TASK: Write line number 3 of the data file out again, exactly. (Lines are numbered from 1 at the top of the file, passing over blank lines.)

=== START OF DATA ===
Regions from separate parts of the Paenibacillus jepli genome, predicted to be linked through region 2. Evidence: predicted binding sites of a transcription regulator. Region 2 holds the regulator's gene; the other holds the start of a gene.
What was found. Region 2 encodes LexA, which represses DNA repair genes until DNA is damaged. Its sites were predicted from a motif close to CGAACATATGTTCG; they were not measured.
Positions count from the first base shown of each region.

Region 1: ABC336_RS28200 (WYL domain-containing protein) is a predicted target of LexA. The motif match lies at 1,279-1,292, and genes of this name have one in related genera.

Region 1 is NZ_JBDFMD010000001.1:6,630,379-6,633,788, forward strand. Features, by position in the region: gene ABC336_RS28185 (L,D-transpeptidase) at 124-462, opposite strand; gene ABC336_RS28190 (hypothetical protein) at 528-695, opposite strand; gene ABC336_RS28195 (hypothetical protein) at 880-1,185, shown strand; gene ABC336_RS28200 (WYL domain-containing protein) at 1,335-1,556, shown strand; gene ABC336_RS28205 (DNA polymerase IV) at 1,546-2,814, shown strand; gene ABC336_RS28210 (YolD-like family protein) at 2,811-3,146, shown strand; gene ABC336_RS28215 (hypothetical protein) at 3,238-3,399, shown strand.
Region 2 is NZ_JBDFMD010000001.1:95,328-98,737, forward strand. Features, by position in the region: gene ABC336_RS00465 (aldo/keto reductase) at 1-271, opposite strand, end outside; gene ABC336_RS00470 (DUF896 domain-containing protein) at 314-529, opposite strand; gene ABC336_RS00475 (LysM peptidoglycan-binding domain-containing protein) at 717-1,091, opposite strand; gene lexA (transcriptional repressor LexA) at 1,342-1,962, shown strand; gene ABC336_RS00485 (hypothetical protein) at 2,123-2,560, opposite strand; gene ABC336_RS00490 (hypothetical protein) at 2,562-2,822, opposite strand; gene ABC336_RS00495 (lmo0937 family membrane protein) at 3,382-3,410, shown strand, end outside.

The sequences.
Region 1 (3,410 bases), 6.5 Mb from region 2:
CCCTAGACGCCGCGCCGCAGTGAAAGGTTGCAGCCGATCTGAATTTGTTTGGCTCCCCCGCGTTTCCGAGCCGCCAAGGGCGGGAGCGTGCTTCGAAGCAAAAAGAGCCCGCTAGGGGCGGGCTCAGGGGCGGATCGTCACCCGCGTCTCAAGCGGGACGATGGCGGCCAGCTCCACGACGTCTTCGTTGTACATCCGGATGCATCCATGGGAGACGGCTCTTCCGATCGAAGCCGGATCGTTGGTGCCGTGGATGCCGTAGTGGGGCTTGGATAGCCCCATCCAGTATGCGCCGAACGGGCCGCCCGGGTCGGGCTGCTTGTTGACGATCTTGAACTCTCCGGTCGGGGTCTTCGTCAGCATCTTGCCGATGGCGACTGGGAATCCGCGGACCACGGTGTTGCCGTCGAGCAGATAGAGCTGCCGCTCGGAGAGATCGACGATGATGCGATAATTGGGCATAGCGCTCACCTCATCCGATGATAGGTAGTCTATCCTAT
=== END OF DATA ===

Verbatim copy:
Positions count from the first base shown of each region.